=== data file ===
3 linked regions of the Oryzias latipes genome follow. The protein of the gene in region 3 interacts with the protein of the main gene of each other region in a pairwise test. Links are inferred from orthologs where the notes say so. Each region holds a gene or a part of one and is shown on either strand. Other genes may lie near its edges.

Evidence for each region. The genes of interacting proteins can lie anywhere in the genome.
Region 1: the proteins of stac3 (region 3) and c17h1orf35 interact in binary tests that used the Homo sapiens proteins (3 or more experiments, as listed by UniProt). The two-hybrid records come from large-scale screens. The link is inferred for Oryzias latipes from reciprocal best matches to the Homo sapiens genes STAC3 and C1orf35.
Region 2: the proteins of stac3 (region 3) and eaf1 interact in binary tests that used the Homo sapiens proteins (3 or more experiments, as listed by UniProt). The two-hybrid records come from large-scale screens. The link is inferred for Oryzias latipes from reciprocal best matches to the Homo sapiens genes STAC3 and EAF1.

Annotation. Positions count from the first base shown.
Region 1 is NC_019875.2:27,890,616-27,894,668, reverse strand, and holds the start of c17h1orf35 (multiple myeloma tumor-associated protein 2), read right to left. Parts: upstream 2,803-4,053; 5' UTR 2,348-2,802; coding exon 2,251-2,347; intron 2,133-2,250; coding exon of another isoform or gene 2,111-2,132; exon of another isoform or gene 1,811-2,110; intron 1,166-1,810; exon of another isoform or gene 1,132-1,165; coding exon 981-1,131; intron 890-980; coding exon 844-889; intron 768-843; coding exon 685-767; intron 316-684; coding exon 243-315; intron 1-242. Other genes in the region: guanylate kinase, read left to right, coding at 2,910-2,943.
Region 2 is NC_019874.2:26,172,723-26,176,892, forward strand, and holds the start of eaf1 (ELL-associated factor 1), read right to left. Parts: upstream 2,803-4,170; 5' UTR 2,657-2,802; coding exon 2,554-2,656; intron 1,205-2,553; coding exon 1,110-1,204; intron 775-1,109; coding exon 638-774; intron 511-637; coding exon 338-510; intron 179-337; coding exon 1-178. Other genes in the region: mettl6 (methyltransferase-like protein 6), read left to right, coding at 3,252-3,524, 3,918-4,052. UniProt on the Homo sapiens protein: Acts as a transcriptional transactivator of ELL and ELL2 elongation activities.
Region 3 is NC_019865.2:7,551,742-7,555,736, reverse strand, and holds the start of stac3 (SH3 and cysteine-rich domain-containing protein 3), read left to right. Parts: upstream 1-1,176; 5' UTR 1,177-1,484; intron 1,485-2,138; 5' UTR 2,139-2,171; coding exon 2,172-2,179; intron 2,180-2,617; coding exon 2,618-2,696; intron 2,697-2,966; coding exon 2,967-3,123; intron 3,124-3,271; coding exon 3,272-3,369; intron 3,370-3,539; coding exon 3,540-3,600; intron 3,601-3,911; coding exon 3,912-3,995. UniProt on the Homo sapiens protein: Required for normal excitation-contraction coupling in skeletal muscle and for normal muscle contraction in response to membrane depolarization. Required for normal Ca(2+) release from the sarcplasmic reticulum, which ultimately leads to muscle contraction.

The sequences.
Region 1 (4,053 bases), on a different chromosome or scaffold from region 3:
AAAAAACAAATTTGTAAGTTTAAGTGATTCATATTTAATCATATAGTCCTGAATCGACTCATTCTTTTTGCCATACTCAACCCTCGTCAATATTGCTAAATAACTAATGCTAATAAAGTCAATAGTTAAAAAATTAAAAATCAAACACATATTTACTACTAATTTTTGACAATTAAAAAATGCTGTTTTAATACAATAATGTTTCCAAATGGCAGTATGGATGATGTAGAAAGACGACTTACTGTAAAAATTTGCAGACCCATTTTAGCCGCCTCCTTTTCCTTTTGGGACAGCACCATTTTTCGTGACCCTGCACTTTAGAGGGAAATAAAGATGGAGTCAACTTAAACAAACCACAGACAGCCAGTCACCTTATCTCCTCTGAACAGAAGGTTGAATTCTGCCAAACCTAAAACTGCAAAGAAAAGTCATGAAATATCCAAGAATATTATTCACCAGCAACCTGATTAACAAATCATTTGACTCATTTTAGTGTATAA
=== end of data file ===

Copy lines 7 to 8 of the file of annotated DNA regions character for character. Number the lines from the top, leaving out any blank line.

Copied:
Region 2 is NC_019874.2:26,172,723-26,176,892, forward strand, and holds the start of eaf1 (ELL-associated factor 1), read right to left. Parts: upstream 2,803-4,170; 5' UTR 2,657-2,802; coding exon 2,554-2,656; intron 1,205-2,553; coding exon 1,110-1,204; intron 775-1,109; coding exon 638-774; intron 511-637; coding exon 338-510; intron 179-337; coding exon 1-178. Other genes in the region: mettl6 (methyltransferase-like protein 6), read left to right, coding at 3,252-3,524, 3,918-4,052. UniProt on the Homo sapiens protein: Acts as a transcriptional transactivator of ELL and ELL2 elongation activities.
Region 3 is NC_019865.2:7,551,742-7,555,736, reverse strand, and holds the start of stac3 (SH3 and cysteine-rich domain-containing protein 3), read left to right. Parts: upstream 1-1,176; 5' UTR 1,177-1,484; intron 1,485-2,138; 5' UTR 2,139-2,171; coding exon 2,172-2,179; intron 2,180-2,617; coding exon 2,618-2,696; intron 2,697-2,966; coding exon 2,967-3,123; intron 3,124-3,271; coding exon 3,272-3,369; intron 3,370-3,539; coding exon 3,540-3,600; intron 3,601-3,911; coding exon 3,912-3,995. UniProt on the Homo sapiens protein: Required for normal excitation-contraction coupling in skeletal muscle and for normal muscle contraction in response to membrane depolarization. Required for normal Ca(2+) release from the sarcplasmic reticulum, which ultimately leads to muscle contraction.